The applications made use of virtually every AWS service including EC2, Route 53, SQS, DynamoDB, SES, RDS, VPC, EBS Provisioned IOPS, SNS, ElastiCache, Elastic Load Balancing, Auto Scaling, and CloudFront. They also took advantage of Solution Architects and AWS Premium Support.
Much of my information is coming from AWS via its blogs and Twitter chatter. Plus I received an invitation to AWS Re: Invent. And although the event is sold-out you can still watch the keynote addresses by signing up (click here). As part of this event they have assembled an impressive “Big Data and the US Presidential Campaign” panel. You’ll get to hear from the people who built and ran the applications described above: Miles Ward (AWS Solution Architect), Harper Reed (Obama Campaign CTO), Leo Zhadanovsky (Director of Systems Engineering at the DNC), JP Schneider (DevOps Engineer, Obama for America) plus many more.
And some startling tech trends
Mobile phones offered the big new opportunity this time, as over half of voters now have smartphones. About 10% of donations were sent via text or mobile app. This time round the election was a properly social affair, with both sides engaged in a full range of platforms such as Facebook, Twitter, YouTube, Tumblr and Instagram.
Social networks can reach voters who do not watch live television and have mobile phones rather than landlines. It can also establish links with people who tend not to vote by targeting their more politically motivated friends and families. It all seemed to be working. All market research to date has shown that of the American internet-users polled in September and October, more than a quarter said social media had influenced their political opinions.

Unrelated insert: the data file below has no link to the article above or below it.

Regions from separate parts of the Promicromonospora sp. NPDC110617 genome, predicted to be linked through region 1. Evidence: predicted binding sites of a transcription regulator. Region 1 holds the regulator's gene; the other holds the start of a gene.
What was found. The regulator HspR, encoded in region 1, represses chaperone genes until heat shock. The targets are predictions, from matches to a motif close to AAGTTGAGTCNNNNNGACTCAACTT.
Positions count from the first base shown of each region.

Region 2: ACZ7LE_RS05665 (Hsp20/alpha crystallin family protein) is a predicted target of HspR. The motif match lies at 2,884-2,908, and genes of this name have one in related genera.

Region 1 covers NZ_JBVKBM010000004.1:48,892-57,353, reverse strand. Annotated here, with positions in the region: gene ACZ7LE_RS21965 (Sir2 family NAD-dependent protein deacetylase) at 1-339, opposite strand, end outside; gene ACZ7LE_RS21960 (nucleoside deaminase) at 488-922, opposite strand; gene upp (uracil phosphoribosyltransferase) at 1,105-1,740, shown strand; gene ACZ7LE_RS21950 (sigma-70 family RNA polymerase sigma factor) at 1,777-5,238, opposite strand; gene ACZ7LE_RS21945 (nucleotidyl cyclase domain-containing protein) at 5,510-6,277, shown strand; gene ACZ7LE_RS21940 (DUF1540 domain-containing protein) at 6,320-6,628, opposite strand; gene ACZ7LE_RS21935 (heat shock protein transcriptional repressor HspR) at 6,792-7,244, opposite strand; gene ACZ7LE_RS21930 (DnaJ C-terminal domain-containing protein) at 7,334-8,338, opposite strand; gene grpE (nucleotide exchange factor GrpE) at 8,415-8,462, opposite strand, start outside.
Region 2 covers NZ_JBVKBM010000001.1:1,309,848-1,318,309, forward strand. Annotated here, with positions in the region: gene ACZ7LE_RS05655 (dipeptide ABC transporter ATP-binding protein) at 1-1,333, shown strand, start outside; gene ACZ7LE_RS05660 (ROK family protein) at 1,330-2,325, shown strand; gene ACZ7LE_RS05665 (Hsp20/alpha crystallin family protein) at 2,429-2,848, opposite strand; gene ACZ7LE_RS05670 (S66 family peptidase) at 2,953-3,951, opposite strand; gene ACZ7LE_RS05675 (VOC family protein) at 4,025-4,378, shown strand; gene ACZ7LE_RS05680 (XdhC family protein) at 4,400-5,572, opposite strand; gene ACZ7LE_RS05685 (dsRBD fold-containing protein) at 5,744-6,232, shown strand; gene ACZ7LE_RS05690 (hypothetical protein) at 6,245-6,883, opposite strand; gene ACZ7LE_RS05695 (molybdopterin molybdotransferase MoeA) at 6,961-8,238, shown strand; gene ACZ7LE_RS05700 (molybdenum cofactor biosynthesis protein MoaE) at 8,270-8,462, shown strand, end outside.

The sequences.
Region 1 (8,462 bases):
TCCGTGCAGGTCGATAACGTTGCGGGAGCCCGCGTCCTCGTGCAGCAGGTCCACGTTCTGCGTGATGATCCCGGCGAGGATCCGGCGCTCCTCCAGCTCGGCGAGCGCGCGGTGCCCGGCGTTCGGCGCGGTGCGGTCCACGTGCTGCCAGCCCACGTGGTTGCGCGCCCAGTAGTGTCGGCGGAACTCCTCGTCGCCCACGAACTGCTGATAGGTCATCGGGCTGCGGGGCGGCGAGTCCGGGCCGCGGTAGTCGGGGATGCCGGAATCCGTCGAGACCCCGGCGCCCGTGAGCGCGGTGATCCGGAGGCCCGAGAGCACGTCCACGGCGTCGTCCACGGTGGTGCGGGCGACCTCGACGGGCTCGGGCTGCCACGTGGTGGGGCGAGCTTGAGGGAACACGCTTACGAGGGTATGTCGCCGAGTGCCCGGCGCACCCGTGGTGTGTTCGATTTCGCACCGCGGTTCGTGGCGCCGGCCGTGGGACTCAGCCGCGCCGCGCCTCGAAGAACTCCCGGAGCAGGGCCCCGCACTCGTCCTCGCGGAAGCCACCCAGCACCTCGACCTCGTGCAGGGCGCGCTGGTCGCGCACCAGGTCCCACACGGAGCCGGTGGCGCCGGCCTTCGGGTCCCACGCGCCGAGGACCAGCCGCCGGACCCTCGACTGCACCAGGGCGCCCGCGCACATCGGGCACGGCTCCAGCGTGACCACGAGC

Conventional politics has been turned on its head
For campaign professionals, this is all a major leap. Politics long has been ruled by truisms, conventional wisdom and intuition, with millions spent based on a murky mix of polling and focus groups. The shift to data-driven decision-making has been gradual and steady — becoming increasingly sophisticated as political parties amass more information about individual voters through traditional means, such as polls, and new ones, such as data mining. The result was obvious on election night. While, on Fox News Karl Rove was sputtering and fuming, insisting that the result in Ohio could not be true because it did not match his own expectations, and while on the same cable network Dick Morris was flabbergasted that voting patterns had not returned to the norm of 2004, the young math nerds in Chicago were watching state after state fall exactly as they had predicted.
What all this means is pretty simple. Polls need to update their methodologies. Campaigns will get even more digital savvy. Data analysis is growing ever smarter. New methods of data analysis will continue to emerge, greatly improving our ability to predict the future, to analyze the electorate.
If you want to get a handle on this material, take some time and read Silver’s The Signal and the Noise: Why So Many Predictions Fail-but Some Don’t to get a feel for sabermetric analysis — yes, the same stuff Billy Beane, of Moneyball fame, used to make the small market Oakland A’s competitive with mega-market teams like The New York Yankees.
No doubt Republicans will be recruiting teams of young mathematicians and data miners to help them emulate what the Obama crew has done. Meanwhile, a whole generation of political Svengalis may shortly find their status diminished to the level of tarot card flippers and palm readers.
The victory of mathematics over bloviation has been resounding.